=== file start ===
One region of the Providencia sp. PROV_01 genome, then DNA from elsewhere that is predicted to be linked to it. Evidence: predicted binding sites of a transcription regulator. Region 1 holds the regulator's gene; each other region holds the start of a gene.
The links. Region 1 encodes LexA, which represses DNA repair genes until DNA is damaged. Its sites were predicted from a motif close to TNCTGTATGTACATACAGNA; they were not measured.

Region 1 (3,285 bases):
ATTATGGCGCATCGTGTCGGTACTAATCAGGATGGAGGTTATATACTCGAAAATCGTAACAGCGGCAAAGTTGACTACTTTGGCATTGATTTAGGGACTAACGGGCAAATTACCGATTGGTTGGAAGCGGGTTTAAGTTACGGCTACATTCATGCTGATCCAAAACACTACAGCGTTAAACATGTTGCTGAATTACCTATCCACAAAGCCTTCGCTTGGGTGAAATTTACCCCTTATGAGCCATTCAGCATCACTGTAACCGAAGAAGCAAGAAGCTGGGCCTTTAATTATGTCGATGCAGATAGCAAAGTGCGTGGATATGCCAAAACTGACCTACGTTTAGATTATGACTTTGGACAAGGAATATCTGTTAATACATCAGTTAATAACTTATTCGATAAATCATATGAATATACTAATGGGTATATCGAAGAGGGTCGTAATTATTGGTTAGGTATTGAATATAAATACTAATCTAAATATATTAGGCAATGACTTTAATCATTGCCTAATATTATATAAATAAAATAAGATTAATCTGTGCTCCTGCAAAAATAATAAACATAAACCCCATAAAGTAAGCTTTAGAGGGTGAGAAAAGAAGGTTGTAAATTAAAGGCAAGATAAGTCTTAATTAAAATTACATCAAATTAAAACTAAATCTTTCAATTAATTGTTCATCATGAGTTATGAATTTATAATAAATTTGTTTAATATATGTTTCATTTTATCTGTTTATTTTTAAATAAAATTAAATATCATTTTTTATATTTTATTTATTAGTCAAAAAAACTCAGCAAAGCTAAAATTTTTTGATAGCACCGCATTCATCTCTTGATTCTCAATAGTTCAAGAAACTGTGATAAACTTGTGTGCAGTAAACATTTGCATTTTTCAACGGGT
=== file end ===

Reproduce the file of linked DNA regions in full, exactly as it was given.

One region of the Providencia sp. PROV_01 genome, then DNA from elsewhere that is predicted to be linked to it. Evidence: predicted binding sites of a transcription regulator. Region 1 holds the regulator's gene; each other region holds the start of a gene.
The links. Region 1 encodes LexA, which represses DNA repair genes until DNA is damaged. Its sites were predicted from a motif close to TNCTGTATGTACATACAGNA; they were not measured.

Region 1 (3,285 bases):
ATTATGGCGCATCGTGTCGGTACTAATCAGGATGGAGGTTATATACTCGAAAATCGTAACAGCGGCAAAGTTGACTACTTTGGCATTGATTTAGGGACTAACGGGCAAATTACCGATTGGTTGGAAGCGGGTTTAAGTTACGGCTACATTCATGCTGATCCAAAACACTACAGCGTTAAACATGTTGCTGAATTACCTATCCACAAAGCCTTCGCTTGGGTGAAATTTACCCCTTATGAGCCATTCAGCATCACTGTAACCGAAGAAGCAAGAAGCTGGGCCTTTAATTATGTCGATGCAGATAGCAAAGTGCGTGGATATGCCAAAACTGACCTACGTTTAGATTATGACTTTGGACAAGGAATATCTGTTAATACATCAGTTAATAACTTATTCGATAAATCATATGAATATACTAATGGGTATATCGAAGAGGGTCGTAATTATTGGTTAGGTATTGAATATAAATACTAATCTAAATATATTAGGCAATGACTTTAATCATTGCCTAATATTATATAAATAAAATAAGATTAATCTGTGCTCCTGCAAAAATAATAAACATAAACCCCATAAAGTAAGCTTTAGAGGGTGAGAAAAGAAGGTTGTAAATTAAAGGCAAGATAAGTCTTAATTAAAATTACATCAAATTAAAACTAAATCTTTCAATTAATTGTTCATCATGAGTTATGAATTTATAATAAATTTGTTTAATATATGTTTCATTTTATCTGTTTATTTTTAAATAAAATTAAATATCATTTTTTATATTTTATTTATTAGTCAAAAAAACTCAGCAAAGCTAAAATTTTTTGATAGCACCGCATTCATCTCTTGATTCTCAATAGTTCAAGAAACTGTGATAAACTTGTGTGCAGTAAACATTTGCATTTTTCAACGGGT